Richie Ramsay excited by Open challenge at Royal Birkdale
Richie Ramsay remains in good spirits ahead of this week's Open, despite putting problems at the Scottish Open.
Ramsay finished top Scot at Dundonald Links, tied for 35th, following his joint second at the Irish Open.
"There is no reason why I can't put in a good performance and just think about the way I played in Ireland last week," he told BBC Scotland.
"I feel I can do well. It is just a case of a good attitude and, most importantly for me, a good short game."
Ramsay's performance in the Irish Open earned him a place in the field for Royal Birkdale, in what will be the Aberdonian's seventh Open appearance.
The 34-year-old made his championship debut at Carnoustie in 2007, while his best performance was a tie for 58th at Muirfield in 2013.
A frustrating level par 72 on Sunday left him at two under par at Dundonald Links, unable to build on the promise of an opening round of 68.
"I was really poor on the greens today," he explained. "I missed three putts inside four feet.
"With a 69 you probably walk away in a different frame of mind. I need a good gym session tomorrow to get the frustration out and then I will be back on more of a positive mind frame. I can work a lot on the putting and do a little bit better next week.
"You have got to drive it well [at Royal Birkdale]. There will be plenty of crosswinds in lots of different directions."
Ramsay will be one of seven Scots chasing the Claret Jug this week, with Paul Lawrie the last Scottish winner of the coveted prize back in 1999.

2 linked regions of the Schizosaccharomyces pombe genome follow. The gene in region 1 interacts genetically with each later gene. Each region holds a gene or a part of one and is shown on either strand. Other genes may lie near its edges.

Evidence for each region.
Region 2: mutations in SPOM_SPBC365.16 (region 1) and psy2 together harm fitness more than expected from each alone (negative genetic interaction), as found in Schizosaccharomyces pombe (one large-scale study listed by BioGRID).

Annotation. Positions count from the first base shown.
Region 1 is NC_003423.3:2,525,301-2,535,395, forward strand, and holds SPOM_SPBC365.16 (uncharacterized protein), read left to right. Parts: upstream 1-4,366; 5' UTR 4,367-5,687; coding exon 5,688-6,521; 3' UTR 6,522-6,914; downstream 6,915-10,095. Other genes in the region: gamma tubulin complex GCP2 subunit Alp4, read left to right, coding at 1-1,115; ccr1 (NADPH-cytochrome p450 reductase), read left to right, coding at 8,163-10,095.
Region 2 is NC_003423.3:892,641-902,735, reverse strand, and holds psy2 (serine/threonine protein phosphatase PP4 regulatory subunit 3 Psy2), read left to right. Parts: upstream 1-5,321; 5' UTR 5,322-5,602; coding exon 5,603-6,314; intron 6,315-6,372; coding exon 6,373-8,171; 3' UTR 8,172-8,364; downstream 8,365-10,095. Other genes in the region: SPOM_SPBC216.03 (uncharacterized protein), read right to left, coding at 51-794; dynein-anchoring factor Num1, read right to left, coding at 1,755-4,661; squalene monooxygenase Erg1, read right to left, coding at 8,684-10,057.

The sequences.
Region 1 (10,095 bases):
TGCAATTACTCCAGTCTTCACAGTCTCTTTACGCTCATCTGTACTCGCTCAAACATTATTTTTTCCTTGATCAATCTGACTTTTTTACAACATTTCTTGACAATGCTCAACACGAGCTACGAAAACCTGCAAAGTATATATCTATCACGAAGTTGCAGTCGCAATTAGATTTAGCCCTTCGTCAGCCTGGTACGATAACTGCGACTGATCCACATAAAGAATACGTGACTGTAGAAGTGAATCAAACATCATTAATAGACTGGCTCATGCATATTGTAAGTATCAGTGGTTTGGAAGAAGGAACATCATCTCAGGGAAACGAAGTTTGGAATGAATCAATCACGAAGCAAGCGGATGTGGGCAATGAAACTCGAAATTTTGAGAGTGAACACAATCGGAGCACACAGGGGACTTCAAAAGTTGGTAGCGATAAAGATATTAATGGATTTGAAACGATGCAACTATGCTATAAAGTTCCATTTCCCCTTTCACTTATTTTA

"Its good for Scottish golf," he said. "You want as many guys in there as possible. It reflects on how a lot of guys have played over the last year and hopefully one of us will put the Saltire on the leaderboard and show everybody that we are still a nation to be reckoned with."
This will be Ramsay's third Open in a row, although he missed the cut at Royal Troon last year.
"It's a cool thing to be part of the Open experience, with the grandstands and the big yellow leaderboard," he said.
"It's just the feel of links golf. It's great to have that and the spectators that come along are very knowledgeable and respectful and that makes for a better tournament.
"You saw last year with Henrik [Stenson], the emotion when he won and that is something you want to have and get the feeling of some time sooner rather than later.
"I will walk the course on Monday and maybe do a gym session. Tuesday, I'll practice and try to get preparation done on the course.
"But it's important to still have plenty left in the tank because this will be my third week out and you can almost do too much. It's a bit like a horse. You have to hold them back and then hit the start line and let them go.
"You have to go in with an attitude like when you were a kid you would have loved to play it and relish it and enjoy it."